Drop jumps and their adaptations to training have been extensively investigated. However, the influence of augmented feedback (aF) on stretch-shortening cycle (SSC) was not scrutinized so far despite the well-known positive effects of aF on motor performance and motor learning. The aim of the present study was therefore to investigate the effects of aF by evaluating immediate within-session effects and long-term adaptations. 34 participants were assigned to three groups that trained drop jumps with different relative frequencies of aF about their jump height: 100%, 50%, or 0%. A significant within-session effect of aF on jump height was observed before and also after the training period (pre: +4.6%; post: +2.6%). In the long-term (comparing pre- to post-measurement), the 100% group showed the greatest increase in jump height (+14%), followed by the 50% (+10%) and the 0% group (+6%). The importance of aF on drop jumps is therefore twofold: (i) to immediately increase jump performance and (ii) to improve long-term training efficacy. In contrast to the proposition of the guidance hypothesis, high frequency of aF seems to be beneficial when maximizing SSC-performance. As jump height cannot be quantified without objective technical measures it is recommended to include them into daily training.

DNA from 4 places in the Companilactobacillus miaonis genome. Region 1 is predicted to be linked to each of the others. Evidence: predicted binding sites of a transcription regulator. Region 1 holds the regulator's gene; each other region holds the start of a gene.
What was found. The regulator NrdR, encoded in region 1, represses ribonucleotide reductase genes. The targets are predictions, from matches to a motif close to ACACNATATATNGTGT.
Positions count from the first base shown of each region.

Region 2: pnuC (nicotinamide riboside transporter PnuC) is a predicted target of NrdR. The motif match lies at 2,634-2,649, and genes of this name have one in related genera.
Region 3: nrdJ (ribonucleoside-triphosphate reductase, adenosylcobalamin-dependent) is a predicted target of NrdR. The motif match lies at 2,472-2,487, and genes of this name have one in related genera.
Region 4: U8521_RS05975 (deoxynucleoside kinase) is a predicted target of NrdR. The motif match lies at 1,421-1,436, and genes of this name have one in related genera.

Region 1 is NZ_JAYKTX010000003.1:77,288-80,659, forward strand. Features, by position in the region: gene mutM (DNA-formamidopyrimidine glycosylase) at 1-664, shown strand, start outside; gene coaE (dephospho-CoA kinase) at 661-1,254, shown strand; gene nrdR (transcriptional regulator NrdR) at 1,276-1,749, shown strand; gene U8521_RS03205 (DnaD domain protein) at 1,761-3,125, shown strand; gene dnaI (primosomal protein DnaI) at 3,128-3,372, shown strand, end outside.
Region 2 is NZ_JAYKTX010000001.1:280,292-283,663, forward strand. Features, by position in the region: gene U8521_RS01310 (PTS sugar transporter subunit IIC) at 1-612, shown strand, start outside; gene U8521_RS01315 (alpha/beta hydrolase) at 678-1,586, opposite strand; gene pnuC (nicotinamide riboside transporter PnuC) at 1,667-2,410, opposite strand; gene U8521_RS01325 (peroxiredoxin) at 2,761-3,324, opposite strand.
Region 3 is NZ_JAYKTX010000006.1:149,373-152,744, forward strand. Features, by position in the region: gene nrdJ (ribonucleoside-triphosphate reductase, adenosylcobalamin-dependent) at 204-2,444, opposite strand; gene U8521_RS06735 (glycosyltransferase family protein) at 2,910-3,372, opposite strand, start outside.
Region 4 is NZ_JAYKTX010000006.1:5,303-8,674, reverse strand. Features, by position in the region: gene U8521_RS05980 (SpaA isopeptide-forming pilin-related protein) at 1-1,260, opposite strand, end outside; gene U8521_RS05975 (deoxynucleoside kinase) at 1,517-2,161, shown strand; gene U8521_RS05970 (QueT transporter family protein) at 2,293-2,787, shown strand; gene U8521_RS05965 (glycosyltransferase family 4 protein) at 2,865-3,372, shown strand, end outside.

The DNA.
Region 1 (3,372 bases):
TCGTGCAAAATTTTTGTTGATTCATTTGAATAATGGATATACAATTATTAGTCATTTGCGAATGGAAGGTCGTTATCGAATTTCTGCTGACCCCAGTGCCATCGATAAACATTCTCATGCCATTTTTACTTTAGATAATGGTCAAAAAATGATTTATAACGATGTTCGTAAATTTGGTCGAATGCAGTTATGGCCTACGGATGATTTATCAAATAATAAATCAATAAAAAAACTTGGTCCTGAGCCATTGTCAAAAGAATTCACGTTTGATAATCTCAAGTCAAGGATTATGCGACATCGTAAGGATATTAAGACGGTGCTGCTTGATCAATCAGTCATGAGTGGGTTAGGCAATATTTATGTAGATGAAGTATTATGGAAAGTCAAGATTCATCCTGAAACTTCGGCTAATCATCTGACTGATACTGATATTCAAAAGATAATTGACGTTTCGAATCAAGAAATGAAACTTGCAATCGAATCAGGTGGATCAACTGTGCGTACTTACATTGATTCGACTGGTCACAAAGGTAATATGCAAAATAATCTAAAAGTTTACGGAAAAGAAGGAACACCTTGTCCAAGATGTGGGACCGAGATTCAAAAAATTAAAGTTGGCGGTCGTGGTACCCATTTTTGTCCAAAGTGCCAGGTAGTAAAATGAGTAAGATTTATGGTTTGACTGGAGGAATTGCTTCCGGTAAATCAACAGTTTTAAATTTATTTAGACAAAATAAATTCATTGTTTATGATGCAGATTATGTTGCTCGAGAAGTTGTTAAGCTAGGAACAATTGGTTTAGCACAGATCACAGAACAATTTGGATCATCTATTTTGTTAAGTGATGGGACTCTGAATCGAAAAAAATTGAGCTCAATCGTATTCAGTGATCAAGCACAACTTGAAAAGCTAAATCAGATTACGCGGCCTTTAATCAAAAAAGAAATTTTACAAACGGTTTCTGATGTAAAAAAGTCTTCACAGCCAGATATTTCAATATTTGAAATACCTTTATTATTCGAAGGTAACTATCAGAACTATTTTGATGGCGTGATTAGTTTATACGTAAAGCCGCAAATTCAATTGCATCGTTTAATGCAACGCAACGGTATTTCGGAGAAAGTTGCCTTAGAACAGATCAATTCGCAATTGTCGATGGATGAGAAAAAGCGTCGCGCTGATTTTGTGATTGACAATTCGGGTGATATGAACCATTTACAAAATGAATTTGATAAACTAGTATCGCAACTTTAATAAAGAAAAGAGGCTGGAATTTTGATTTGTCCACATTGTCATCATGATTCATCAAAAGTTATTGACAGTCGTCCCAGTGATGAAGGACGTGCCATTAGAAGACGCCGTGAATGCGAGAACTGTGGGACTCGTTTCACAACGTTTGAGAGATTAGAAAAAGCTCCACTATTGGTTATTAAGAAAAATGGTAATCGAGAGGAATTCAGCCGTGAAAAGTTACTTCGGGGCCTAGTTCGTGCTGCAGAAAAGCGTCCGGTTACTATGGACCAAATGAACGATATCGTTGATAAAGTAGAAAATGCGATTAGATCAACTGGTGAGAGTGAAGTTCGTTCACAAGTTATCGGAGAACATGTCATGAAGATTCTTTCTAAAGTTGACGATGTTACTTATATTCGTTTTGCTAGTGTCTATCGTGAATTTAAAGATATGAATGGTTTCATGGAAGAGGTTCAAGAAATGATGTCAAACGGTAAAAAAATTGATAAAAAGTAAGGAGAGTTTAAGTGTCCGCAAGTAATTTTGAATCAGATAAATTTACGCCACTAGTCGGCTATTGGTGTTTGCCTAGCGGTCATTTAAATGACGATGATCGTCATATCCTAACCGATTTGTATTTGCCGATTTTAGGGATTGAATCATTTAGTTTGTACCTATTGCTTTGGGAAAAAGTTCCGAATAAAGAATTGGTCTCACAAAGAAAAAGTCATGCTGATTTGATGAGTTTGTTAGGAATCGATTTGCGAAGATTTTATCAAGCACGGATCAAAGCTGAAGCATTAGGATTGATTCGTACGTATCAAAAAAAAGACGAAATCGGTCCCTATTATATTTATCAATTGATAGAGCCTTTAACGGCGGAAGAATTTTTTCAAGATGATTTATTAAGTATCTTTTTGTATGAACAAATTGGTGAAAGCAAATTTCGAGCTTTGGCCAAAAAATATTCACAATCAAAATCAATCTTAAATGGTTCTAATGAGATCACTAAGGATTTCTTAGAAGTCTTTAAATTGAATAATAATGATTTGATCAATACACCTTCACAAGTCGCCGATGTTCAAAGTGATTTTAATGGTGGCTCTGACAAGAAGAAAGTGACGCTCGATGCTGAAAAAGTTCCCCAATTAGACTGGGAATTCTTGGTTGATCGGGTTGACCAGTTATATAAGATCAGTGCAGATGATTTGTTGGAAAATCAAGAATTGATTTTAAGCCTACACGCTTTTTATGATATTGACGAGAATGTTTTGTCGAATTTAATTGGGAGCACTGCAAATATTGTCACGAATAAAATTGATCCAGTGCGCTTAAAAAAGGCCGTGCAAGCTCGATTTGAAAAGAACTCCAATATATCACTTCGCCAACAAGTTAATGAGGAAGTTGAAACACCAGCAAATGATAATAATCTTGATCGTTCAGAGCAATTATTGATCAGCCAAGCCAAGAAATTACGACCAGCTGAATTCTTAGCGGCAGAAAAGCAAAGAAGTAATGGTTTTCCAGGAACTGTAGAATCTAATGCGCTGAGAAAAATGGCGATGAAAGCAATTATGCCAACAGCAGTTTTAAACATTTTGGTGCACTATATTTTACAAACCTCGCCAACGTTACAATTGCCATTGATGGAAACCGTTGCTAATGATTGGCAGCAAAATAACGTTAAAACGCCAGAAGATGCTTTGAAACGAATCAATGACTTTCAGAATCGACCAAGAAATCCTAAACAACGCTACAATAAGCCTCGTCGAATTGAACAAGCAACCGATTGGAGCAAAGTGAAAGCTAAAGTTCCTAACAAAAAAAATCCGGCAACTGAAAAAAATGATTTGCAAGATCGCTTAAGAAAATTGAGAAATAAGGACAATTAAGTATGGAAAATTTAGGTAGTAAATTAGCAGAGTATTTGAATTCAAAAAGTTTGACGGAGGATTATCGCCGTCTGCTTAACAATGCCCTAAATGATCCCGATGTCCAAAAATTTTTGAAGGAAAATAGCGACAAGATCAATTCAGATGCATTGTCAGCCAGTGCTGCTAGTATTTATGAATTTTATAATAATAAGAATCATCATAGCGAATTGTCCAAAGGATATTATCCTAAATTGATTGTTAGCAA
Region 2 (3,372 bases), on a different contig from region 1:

Keywords: Augmented feedback; Drop jump; Knowledge of result; Stretch-shortening cycle; Training.
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